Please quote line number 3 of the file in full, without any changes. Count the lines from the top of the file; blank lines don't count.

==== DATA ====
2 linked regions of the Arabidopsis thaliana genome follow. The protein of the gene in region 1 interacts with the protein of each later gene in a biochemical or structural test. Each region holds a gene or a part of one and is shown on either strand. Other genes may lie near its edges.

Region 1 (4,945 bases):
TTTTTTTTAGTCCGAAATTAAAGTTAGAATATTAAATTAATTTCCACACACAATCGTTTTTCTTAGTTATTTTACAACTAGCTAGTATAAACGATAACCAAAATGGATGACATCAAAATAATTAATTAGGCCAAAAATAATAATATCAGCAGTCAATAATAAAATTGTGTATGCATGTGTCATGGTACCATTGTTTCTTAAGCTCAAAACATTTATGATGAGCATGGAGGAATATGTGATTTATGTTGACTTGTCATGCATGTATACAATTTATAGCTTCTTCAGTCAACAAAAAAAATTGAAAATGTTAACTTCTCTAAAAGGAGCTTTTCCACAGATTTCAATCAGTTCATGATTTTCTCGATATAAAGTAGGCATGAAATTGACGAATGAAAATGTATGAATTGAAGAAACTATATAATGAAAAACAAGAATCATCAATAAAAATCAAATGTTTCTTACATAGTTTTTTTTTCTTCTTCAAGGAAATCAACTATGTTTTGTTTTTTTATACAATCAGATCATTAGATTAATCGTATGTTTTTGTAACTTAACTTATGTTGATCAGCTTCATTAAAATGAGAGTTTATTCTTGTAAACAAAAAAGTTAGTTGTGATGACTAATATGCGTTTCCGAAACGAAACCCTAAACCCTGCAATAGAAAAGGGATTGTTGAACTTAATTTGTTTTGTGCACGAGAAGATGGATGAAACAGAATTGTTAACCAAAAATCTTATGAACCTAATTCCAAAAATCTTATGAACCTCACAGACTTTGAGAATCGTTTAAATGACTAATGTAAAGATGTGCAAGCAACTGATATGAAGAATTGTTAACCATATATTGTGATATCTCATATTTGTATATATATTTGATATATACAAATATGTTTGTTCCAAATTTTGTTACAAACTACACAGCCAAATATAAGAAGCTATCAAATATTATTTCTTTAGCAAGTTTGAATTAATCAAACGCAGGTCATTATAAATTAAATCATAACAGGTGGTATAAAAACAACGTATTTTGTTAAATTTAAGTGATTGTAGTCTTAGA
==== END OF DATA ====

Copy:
TTTTTTTTAGTCCGAAATTAAAGTTAGAATATTAAATTAATTTCCACACACAATCGTTTTTCTTAGTTATTTTACAACTAGCTAGTATAAACGATAACCAAAATGGATGACATCAAAATAATTAATTAGGCCAAAAATAATAATATCAGCAGTCAATAATAAAATTGTGTATGCATGTGTCATGGTACCATTGTTTCTTAAGCTCAAAACATTTATGATGAGCATGGAGGAATATGTGATTTATGTTGACTTGTCATGCATGTATACAATTTATAGCTTCTTCAGTCAACAAAAAAAATTGAAAATGTTAACTTCTCTAAAAGGAGCTTTTCCACAGATTTCAATCAGTTCATGATTTTCTCGATATAAAGTAGGCATGAAATTGACGAATGAAAATGTATGAATTGAAGAAACTATATAATGAAAAACAAGAATCATCAATAAAAATCAAATGTTTCTTACATAGTTTTTTTTTCTTCTTCAAGGAAATCAACTATGTTTTGTTTTTTTATACAATCAGATCATTAGATTAATCGTATGTTTTTGTAACTTAACTTATGTTGATCAGCTTCATTAAAATGAGAGTTTATTCTTGTAAACAAAAAAGTTAGTTGTGATGACTAATATGCGTTTCCGAAACGAAACCCTAAACCCTGCAATAGAAAAGGGATTGTTGAACTTAATTTGTTTTGTGCACGAGAAGATGGATGAAACAGAATTGTTAACCAAAAATCTTATGAACCTAATTCCAAAAATCTTATGAACCTCACAGACTTTGAGAATCGTTTAAATGACTAATGTAAAGATGTGCAAGCAACTGATATGAAGAATTGTTAACCATATATTGTGATATCTCATATTTGTATATATATTTGATATATACAAATATGTTTGTTCCAAATTTTGTTACAAACTACACAGCCAAATATAAGAAGCTATCAAATATTATTTCTTTAGCAAGTTTGAATTAATCAAACGCAGGTCATTATAAATTAAATCATAACAGGTGGTATAAAAACAACGTATTTTGTTAAATTTAAGTGATTGTAGTCTTAGA